A couple Sundays ago our pastor had everyone fill out a form. One question was, “What is your pet peeve?” At the time, I couldn’t come up with anything, so I left it blank.
The rest of the week I was reminded, daily, what my pet peeve is: people not using their turn signal. Maybe you think it’s silly. But it drives me nuts. Too many times I’ve had to slam on my brakes or jump out of the way (while running) because I didn’t know the vehicle would be turning. What seems even more ridiculous to me is when a driver gets mad that I’m in their way, but they have given no indication they plan to change direction. Anyway, enough venting. Time to hit the real reason I’m writing this post.
One of the days I got cut off without warning, the thought popped into my head: Laura, you don’t know why they did that. Um, okay. Then all the possibilities flooded my mind. Yeah, some people are just rude or don’t care. But what about the person who just received devastating news? What about the person who’s life is in shambles? What about the person who’s hurrying to the emergency room? What about the person who’s trying to make it to an injured or dying friend or family member? What about the person contemplating taking their own life? What about the person who’s just plain miserable? Those people…those people are less aware of their surroundings.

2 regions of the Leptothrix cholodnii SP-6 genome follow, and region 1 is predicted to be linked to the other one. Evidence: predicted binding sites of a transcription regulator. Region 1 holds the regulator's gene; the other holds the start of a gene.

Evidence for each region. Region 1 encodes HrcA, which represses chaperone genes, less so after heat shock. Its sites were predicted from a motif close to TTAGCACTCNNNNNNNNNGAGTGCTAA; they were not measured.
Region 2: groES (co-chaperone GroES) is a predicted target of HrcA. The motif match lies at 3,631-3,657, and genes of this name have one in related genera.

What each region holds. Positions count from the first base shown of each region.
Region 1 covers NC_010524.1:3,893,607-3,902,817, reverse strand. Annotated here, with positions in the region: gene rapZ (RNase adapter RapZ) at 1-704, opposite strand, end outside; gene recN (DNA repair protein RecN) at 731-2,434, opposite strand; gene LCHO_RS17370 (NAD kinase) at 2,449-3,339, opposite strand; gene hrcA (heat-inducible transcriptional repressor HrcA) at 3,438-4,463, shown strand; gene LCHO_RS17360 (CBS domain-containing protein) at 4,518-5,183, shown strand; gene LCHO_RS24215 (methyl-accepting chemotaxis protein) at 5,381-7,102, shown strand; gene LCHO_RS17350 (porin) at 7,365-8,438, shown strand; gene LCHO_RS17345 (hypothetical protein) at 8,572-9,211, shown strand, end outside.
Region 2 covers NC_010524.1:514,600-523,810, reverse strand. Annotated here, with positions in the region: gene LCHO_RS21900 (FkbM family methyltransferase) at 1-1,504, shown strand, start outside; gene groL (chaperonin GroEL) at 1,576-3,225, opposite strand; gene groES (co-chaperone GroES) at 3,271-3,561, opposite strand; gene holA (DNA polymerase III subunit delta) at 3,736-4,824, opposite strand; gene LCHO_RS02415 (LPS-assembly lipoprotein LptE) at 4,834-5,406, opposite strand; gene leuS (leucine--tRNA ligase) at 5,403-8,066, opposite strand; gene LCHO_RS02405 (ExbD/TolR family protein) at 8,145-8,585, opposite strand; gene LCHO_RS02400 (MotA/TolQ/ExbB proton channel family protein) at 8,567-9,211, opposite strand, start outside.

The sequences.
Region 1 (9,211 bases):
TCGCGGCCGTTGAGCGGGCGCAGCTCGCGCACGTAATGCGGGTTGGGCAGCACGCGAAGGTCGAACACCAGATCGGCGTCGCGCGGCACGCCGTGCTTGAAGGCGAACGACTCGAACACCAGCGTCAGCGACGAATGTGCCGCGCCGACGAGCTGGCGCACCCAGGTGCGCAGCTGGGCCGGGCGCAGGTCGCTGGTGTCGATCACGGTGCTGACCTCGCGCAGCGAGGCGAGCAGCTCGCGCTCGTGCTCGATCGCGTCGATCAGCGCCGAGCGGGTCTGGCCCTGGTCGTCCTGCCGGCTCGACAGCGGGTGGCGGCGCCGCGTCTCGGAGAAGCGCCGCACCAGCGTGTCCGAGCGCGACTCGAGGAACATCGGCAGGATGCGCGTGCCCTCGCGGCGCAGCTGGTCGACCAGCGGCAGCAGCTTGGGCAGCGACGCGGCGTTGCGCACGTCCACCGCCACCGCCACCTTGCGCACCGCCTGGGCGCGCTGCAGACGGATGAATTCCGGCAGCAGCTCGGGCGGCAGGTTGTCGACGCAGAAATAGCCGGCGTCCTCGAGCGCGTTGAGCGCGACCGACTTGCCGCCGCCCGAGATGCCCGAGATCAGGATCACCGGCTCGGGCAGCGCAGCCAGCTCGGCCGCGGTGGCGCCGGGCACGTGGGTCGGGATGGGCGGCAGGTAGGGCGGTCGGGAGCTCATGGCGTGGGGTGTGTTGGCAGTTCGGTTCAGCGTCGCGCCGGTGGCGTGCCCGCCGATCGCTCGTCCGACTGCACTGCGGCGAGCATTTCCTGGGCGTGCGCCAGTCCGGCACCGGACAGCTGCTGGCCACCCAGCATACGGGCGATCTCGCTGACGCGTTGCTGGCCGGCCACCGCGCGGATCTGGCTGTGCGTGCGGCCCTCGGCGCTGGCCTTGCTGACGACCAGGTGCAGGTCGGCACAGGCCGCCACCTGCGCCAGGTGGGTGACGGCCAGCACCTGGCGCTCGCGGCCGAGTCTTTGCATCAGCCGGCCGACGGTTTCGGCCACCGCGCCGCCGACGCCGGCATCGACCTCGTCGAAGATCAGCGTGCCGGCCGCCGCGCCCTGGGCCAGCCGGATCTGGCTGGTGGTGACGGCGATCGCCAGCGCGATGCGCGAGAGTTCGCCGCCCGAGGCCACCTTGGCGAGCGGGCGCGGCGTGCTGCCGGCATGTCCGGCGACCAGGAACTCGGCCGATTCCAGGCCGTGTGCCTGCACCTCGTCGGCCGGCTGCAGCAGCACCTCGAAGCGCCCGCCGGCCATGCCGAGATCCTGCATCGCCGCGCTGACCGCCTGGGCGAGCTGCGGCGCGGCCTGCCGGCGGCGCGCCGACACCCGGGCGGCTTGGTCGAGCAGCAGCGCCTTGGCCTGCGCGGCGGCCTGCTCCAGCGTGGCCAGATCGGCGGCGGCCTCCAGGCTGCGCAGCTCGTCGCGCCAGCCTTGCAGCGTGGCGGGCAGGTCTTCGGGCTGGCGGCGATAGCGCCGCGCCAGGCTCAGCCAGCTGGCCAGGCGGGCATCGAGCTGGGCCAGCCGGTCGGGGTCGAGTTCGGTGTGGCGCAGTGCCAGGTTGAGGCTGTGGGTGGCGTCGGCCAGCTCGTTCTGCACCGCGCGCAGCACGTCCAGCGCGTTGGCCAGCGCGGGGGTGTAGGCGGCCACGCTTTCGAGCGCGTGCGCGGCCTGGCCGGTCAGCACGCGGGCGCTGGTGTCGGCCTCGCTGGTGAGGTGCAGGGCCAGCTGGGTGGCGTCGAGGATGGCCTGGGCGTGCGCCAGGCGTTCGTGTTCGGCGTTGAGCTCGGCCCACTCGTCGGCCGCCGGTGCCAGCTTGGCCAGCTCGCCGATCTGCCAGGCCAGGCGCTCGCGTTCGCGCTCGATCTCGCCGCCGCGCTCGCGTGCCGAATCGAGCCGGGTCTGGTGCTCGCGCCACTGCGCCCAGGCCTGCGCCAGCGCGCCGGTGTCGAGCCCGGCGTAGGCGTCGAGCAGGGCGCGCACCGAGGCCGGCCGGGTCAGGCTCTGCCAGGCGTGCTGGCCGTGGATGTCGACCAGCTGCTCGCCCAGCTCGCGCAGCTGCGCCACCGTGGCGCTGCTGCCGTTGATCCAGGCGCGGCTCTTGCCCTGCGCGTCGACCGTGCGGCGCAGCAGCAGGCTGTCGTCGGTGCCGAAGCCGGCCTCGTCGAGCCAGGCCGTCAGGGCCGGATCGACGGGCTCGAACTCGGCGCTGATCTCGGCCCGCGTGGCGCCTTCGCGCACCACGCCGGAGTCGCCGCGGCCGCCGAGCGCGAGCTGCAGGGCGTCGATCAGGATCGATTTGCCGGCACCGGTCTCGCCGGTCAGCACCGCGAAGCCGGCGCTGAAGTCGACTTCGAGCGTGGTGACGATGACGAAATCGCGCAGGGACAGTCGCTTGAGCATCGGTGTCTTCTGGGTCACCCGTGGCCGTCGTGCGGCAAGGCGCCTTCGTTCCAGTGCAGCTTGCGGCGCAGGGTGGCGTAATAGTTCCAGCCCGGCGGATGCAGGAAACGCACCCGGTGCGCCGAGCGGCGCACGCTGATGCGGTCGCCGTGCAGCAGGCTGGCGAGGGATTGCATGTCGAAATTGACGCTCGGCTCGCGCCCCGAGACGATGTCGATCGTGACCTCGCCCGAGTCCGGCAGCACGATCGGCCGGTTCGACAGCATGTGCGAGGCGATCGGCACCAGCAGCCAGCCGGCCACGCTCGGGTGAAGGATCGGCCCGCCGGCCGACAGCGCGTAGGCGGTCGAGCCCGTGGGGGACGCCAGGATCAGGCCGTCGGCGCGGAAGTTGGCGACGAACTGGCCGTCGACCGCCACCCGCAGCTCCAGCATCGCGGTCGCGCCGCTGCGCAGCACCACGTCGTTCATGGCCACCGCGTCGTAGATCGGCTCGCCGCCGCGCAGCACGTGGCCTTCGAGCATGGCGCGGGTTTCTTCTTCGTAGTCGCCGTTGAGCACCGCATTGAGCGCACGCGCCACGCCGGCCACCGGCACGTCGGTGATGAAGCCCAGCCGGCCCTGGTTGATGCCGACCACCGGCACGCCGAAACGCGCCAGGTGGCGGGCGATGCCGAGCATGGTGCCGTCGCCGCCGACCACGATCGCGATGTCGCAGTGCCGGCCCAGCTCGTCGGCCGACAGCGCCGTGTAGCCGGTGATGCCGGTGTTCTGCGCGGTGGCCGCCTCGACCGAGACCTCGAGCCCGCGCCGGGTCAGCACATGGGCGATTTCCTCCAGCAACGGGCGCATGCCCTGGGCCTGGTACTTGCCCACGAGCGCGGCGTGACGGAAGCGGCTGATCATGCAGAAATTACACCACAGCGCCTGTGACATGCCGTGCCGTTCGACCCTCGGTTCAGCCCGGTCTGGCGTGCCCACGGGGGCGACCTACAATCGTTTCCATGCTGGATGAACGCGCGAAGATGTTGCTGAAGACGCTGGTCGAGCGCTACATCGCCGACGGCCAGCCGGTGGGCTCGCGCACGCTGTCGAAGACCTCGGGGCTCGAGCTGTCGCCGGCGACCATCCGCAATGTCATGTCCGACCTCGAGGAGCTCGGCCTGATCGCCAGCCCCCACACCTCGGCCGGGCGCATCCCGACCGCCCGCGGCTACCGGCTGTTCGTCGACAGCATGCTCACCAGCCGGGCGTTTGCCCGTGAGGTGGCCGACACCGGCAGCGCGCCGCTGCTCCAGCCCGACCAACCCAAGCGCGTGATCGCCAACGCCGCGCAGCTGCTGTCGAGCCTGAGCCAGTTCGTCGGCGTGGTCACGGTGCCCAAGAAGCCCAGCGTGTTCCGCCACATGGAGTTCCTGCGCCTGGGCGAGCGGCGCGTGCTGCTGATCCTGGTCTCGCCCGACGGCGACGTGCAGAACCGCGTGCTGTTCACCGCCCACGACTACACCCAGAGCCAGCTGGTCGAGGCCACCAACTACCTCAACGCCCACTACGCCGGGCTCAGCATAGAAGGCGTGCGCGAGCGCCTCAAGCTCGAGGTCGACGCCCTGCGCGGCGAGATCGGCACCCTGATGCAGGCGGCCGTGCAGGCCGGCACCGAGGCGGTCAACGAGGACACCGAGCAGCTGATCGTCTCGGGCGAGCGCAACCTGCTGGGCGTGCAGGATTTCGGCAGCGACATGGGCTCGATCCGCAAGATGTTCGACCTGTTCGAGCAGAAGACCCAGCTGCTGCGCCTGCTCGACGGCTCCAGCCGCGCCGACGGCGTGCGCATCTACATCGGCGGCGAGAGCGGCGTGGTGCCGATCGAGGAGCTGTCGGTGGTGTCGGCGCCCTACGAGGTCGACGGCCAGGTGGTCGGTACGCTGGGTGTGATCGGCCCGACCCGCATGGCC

Then I thought about the Sunday after, when pastor shared a list of people’s pet peeves. Two of them stuck in my mind: when people don’t say hi or when people don’t make eye contact. Most of my life I didn’t do either of those. It wasn’t because I didn’t care about others or thought it was okay to be rude. It was because I believed I was worthless. I was not worthy of others noticing me. I was not good enough for someone to want me as a friend. Those beliefs kept me from interacting.
When I was able to piece together the negative cycle my actions and others’ perceptions created, I realized how devastating our pet peeves can be. How devastating my pet peeves can be.
Since then, I have worked to alter my attitude on the road. I have hung farther behind the car in front of me, to let others in as we pass construction. And I noticed something strange. Even though I opened up an easy opportunity, cars still passed. And because of the construction, I would catch up to them while they’re trying to cut in. It reminded me that sometimes we are so focused on where we think we should be or want to be, we miss the simple opportunities God holds out for us. Don’t miss those opportunities.